The success of a bond

The success of a bond
Posted on 03/05/2019

Venture past the new Lynden Middle School on Line Road or the completely new Fisher Elementary School on 14thStreet and the success of the Lynden Schools bond shows vibrantly. But along with two brand-new schools to replace aging and vulnerable structures, the list of positives within the district thanks to the community’s support of the bond continues on. 

As the finishing work on all things bond wrap up — Fisher Elementary is now fully complete and general construction at LMS is wrapped up, even with a few small outdoor items left to finish — Lynden Schools can reflect back on the benefits of a $48 million bond that brought in all the promised amenities on budget, even allowing for a few extras across the district. 

First, though, came the Fisher Elementary School build. Due to a successful bidding process, Lynden Schools was able to add four additional classrooms to the original plan, about 6,000 square feet of space, allowing for a small buffer as enrollment grows. With the one-year warranty period on the building now complete, Fisher has turned fully to Lynden Schools for maintenance. 

At the new Lynden Middle School, general construction has wrapped up. But a small bit of work still remains. Expect to see new backstops and dugouts for the baseball and softball fields, a drainage trench for the south field, a few items on the punch list, black-out shades for emergency lockdown and additional storage for physical education classes and athletics. As with Fisher, the LMS project added four additional classrooms, about 8,000 square feet, after the initial plan thanks to a competitive bid process. 

“The difference in the learning environment for kids is significant as each school has loads of natural daylight, learning spaces that support whole group, small group and breakout space,” says Jim Frey, superintendent. “Each school provides space conducive for adult and student collaboration and incorporates classroom technology that enhances learning. Both Fisher and LMS are well built and functionable and will serve our community well for the next 50 years." 

Along the way, the district still has about $100,000 for abatement and demolition of portions of the old Lynden Middle School building on Main Street as it prepares to remodel and repurpose this facility for district offices and preschool classrooms. By moving the district office to the old LMS site, it will free space at the overcrowded Lynden High School. 

Along with LMS and Fisher, thanks in part to competitive bids, state matching funds of $20.6 million and proper management of contracts, Lynden Schools was able to add about $2 million worth of projects around the district. 

Adding to a construction project is not something that happens often,” says Frey. “We were able to stretch our dollars and add safety-related measures at Fisher by separating the bus loop and student drop-off and pick-up. In addition, four classrooms and support space were added to the overall square footage at Fisher. At LMS tennis courts were added as well as four additional classrooms, along with support space. Our ability to add classroom space at each school will reduce our need for portable classrooms over the next 15 years as capacity was increased by approximately 100 students.”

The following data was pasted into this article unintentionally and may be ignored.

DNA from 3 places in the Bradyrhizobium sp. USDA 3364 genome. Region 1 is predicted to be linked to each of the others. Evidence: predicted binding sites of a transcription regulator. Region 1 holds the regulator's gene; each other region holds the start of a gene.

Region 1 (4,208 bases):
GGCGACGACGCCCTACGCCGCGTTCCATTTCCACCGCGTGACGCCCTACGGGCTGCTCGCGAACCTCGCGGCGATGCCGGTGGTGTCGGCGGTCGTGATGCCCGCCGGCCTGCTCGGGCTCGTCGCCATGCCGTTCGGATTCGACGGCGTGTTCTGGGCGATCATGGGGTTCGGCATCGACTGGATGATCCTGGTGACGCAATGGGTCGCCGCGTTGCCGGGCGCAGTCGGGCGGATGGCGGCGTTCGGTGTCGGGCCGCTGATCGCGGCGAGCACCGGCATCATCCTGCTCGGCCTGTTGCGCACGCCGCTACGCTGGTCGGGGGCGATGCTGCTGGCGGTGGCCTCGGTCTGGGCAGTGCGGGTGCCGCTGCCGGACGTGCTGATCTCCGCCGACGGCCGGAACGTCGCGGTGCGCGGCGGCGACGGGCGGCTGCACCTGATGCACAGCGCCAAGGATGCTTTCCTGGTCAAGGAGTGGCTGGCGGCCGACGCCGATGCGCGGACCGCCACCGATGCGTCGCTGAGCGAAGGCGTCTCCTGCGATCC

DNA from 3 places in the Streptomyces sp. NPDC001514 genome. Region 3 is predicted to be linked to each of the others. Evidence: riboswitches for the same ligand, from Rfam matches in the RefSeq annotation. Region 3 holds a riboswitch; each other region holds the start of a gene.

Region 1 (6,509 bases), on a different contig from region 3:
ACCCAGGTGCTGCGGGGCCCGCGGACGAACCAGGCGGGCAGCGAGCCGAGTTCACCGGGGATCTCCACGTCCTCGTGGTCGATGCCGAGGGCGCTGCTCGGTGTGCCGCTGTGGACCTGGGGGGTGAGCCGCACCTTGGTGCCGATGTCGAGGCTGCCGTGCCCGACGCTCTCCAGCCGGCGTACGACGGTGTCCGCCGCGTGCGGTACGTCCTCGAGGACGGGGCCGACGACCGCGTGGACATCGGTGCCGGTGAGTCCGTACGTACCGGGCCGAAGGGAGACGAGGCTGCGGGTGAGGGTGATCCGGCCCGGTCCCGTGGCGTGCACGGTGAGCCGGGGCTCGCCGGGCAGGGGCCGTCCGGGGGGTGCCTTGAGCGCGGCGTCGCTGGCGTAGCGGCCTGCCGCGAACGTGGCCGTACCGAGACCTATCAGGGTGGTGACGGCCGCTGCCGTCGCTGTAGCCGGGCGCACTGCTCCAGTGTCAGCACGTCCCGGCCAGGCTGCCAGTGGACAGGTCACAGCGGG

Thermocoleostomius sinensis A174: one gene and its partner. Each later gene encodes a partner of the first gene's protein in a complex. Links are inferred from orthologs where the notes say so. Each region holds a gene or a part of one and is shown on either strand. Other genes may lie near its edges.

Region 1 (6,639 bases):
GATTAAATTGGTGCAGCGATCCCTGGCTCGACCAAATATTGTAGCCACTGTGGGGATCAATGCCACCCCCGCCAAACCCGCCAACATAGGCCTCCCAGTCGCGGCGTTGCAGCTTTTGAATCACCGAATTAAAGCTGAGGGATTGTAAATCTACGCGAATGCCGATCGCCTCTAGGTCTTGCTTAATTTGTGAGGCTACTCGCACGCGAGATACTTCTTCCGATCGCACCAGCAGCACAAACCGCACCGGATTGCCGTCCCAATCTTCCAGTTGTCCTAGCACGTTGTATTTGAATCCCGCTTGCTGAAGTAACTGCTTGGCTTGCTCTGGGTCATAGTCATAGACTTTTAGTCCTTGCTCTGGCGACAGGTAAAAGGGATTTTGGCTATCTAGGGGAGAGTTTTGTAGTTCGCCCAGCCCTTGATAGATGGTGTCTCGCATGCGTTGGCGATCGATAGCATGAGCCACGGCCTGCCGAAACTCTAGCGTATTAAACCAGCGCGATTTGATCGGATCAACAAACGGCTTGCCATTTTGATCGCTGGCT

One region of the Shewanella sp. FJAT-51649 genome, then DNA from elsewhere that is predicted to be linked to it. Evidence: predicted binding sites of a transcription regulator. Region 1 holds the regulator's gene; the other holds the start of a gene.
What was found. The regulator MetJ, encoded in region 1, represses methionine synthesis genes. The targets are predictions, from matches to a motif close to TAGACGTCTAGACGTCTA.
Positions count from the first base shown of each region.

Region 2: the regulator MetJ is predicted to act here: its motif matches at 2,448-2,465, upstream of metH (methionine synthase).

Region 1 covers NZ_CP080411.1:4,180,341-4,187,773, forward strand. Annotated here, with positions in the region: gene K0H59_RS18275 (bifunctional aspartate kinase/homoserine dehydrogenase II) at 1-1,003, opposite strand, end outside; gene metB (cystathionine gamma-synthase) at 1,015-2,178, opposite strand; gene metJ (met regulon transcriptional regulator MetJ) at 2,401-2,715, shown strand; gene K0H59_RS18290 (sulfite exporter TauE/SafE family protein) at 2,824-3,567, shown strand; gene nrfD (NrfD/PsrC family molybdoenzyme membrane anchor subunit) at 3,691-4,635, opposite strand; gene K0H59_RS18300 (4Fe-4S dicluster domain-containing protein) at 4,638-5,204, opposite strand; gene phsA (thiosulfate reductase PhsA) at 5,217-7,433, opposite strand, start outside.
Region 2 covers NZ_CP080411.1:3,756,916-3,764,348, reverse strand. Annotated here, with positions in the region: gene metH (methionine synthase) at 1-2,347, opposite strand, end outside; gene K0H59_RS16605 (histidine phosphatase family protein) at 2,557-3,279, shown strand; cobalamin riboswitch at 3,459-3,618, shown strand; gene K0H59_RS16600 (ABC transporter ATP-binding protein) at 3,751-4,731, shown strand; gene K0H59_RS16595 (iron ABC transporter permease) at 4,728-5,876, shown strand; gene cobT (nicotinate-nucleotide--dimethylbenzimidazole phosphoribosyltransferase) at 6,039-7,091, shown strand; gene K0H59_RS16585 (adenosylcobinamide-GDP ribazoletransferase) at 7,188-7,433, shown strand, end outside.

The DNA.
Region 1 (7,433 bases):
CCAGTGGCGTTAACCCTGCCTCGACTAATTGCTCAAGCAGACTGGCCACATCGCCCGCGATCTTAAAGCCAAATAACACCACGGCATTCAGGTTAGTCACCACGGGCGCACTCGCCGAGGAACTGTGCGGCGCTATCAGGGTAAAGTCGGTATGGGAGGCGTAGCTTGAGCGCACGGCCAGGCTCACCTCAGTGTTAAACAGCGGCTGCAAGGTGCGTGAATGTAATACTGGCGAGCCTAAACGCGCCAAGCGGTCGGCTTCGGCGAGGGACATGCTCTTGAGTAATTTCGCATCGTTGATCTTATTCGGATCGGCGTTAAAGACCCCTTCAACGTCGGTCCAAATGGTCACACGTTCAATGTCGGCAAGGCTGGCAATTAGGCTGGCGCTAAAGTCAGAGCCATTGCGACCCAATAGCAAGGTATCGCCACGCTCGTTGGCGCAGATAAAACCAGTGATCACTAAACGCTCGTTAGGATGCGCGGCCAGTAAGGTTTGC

At Lynden High School, a new 1,400 square foot bio tech center with two lab classrooms was mostly paid for by bond proceeds. Fisher added interactive flat panels to all classrooms; LMS added interactive flat panels for all classrooms, expanded the gymnasium size and included an auxiliary gym while including eight new tennis courts outside; Bernice Vossbeck Elementary added new fire panels and security systems and one new portable; Lynden High added a new fire panel; and Isom also added new fire panels and security systems and two new portables. 

“Being entrusted with public funds for schools is an awesome responsibility,” Frey says. “Managing those funds to deliver on the promise to build two new schools is an important factor in the trust that goes along with a public project. At the beginning of the project we were faced with accelerating construction costs and were concerned that we would need to reduce some of the scope. However, due to favorable bidding and construction scheduled on the middle school project and only a slight increase to the Fisher project, the cost of both projects together came in under budget. This enabled us to add components that improved both schools beyond what we had originally planned.”

Frey says that working on behalf of the Lynden community to construct the new schools was a privilege. “All our schools serve as a community resource,” he says, “and I know our kids will benefit from the excellent learning space they experience every day.”